The Better Business Bureau is warning Utah consumers about a Connecticut-based company that has been using affinity marketing to bilk customers out of hundreds of dollars through their credit cards.

The bureau said in a news release Tuesday that Affinion Group, which recently changed its name from Trilegiant, had been the target of more than 2,200 complaints from online shoppers regarding unwanted charges to their accounts. Nineteen Utahns were charged more than $1,110 in small monthly fees, and most of them didn't notice the charges for months.

Over the past year, bureaus nationwide have fielded complaints from consumers who discovered charges, ranging from $9.99 to $59.99 every month, on their credit cards for membership services such as "Shoppers Advantage," "Privacy Guard" or "Great Fun."

Some consumers had been charged by Affinion Group every month for several years, resulting in hundreds of dollars being paid for services they never realized they had signed up for, the bureau said.

"Consumers who get signed up for Affinion's programs never actually provide their credit-card information and therefore don't suspect that the company will immediately begin charging their credit card every month," said Jane Driggs, the bureau's Utah president.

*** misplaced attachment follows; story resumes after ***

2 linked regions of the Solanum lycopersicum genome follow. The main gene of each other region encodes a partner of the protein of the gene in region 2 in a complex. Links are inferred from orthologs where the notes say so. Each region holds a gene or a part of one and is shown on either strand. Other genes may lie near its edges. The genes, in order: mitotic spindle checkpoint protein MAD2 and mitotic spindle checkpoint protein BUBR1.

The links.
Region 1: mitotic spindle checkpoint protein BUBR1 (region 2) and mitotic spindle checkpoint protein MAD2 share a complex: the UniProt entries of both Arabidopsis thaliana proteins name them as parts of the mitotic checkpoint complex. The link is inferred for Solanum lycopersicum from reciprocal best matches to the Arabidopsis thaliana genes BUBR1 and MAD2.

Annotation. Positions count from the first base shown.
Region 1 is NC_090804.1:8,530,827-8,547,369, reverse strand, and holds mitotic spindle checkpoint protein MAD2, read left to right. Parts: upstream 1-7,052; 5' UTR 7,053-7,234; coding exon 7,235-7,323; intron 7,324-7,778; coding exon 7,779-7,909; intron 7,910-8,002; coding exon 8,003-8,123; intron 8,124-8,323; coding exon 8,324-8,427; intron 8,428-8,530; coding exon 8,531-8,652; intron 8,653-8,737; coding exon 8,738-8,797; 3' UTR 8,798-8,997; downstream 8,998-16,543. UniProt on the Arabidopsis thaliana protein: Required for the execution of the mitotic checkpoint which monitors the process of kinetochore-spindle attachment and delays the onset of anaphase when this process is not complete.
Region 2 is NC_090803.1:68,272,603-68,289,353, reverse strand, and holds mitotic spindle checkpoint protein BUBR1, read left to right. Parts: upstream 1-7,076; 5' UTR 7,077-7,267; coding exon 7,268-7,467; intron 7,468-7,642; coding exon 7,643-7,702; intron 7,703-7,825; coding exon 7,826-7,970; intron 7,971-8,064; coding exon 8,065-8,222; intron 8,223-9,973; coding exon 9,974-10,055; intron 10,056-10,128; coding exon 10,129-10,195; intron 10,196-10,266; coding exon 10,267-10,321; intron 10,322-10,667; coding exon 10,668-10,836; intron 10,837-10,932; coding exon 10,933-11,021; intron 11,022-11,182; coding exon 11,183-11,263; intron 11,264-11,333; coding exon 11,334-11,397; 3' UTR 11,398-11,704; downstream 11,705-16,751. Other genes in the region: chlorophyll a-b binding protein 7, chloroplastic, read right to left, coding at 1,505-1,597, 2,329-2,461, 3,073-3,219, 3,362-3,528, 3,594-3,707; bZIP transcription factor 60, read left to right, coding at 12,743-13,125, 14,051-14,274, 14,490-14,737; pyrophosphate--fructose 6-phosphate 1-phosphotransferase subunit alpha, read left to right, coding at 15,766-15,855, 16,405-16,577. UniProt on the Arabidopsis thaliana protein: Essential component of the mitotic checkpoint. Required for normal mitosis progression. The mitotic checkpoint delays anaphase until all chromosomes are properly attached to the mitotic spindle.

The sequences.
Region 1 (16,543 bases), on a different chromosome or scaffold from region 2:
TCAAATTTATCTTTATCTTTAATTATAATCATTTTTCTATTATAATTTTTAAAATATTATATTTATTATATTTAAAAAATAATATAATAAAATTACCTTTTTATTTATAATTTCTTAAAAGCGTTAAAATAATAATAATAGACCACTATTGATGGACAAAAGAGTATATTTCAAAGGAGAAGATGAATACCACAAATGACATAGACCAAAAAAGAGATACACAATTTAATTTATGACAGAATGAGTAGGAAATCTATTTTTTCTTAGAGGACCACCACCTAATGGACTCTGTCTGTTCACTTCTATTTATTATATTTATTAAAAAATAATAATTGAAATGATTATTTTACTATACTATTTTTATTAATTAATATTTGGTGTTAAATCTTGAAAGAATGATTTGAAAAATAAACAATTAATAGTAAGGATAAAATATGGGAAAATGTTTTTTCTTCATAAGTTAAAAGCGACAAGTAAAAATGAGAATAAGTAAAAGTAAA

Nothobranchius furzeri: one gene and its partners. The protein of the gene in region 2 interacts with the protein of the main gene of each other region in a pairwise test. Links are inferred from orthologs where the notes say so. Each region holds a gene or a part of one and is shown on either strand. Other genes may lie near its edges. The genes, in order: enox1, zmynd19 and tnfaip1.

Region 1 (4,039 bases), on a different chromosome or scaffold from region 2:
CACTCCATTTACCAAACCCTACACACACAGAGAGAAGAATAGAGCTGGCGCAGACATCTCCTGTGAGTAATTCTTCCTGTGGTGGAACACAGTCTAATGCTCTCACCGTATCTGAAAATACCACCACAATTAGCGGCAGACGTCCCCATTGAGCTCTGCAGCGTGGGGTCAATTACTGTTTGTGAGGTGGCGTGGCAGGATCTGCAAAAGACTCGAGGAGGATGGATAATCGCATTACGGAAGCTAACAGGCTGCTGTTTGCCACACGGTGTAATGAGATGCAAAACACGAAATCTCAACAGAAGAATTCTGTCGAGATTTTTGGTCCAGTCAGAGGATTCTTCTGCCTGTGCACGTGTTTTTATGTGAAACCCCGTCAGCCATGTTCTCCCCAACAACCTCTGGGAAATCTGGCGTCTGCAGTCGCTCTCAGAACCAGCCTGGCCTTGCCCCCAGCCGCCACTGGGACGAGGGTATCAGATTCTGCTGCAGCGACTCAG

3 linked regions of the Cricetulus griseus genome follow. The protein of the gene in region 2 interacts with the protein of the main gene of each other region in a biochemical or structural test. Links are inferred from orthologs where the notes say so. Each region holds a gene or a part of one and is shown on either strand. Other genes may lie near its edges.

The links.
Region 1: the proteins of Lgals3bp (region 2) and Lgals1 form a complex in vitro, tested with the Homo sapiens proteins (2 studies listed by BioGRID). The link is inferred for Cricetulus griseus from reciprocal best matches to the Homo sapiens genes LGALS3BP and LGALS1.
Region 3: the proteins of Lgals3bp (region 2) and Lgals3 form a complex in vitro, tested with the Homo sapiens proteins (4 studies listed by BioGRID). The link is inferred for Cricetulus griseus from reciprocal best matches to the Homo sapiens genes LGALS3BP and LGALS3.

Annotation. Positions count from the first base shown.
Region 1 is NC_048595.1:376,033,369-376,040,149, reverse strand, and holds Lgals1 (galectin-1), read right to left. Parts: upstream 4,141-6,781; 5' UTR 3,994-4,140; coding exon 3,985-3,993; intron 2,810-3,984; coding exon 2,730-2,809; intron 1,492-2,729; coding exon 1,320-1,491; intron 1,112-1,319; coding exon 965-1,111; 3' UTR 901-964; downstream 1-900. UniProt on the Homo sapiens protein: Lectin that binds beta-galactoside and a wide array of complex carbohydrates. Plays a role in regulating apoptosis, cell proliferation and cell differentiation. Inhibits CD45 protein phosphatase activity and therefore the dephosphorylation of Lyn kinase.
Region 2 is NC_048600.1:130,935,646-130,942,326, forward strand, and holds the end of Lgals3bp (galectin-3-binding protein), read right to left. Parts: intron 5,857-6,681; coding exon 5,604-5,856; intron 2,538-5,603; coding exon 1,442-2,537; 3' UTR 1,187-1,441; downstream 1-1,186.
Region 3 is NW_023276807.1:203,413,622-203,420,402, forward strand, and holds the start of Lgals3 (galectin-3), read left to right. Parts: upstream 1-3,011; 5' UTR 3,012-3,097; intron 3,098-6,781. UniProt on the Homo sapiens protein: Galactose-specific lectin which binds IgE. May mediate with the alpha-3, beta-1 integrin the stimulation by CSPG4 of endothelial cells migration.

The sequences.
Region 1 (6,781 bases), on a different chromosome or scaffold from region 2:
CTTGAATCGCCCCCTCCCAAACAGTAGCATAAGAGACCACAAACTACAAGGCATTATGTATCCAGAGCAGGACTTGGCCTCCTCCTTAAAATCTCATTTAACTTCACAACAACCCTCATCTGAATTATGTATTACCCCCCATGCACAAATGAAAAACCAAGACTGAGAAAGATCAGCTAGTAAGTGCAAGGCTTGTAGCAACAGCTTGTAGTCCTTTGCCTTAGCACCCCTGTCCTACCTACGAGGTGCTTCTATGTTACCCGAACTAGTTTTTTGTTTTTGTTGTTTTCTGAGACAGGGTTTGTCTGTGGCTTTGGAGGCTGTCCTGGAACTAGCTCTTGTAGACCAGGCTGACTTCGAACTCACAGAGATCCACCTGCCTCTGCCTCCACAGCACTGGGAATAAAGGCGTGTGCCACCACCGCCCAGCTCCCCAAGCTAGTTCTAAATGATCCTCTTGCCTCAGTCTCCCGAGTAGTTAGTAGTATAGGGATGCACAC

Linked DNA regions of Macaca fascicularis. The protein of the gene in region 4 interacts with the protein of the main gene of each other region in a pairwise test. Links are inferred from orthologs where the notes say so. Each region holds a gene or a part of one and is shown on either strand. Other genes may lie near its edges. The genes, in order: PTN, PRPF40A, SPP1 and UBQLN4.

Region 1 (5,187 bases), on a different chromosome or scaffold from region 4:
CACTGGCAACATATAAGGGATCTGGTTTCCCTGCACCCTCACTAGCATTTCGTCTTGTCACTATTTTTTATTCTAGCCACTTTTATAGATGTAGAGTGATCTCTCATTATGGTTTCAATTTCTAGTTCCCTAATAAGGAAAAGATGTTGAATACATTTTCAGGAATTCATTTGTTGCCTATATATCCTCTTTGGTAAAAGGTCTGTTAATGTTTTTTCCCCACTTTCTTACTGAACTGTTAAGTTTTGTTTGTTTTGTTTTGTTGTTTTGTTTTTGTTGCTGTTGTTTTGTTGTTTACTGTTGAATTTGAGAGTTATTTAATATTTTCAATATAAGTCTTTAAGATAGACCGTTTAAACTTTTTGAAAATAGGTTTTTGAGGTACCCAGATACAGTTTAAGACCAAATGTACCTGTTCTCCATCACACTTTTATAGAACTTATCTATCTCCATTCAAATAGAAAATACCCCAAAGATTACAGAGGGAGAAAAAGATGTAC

Typically, the consumers had purchased items online — such as movie or airline tickets — from a reputable Web site, the bureau said. At some point in the transaction process, pop-up ads or chat boxes appeared offering incentives, such as rebate cards.

Complainants allege they were signed up for unwanted services by clicking on pop-up ads or replying to chat windows, even though they ultimately declined the offers. The bureau said that the complainants never provided their credit-card information to ads or chats, but the company with which they had just made their online purchase had a pre-established agreement with Affinion Group to automatically transfer consumer information when they clicked on the ad or chat.

"Most complainants report to the BBB that they have no idea how or why they were being charged," Driggs said.

In 2006, 16 state attorneys general reached a $14.5 million settlement with Trilegiant and Chase Bank to resolve allegations that the two companies partnered to deceive consumers into paying for membership programs, the bureau said. But according to Better Business Bureau records, Trilegiant is now doing business as Affinion Group.

"It's the same business and same people continuing their pattern of misleading consumers by not making it clear when a consumer has purchased something," the bureau said.

Driggs said consumers should review their credit-card statements every month and follow up on items that they cannot remember charging.

For more information on Affinion Group and to see the more than 50 names under which the company is doing business, go to the bureau's Web site, at, and enter the name "Trilegiant."

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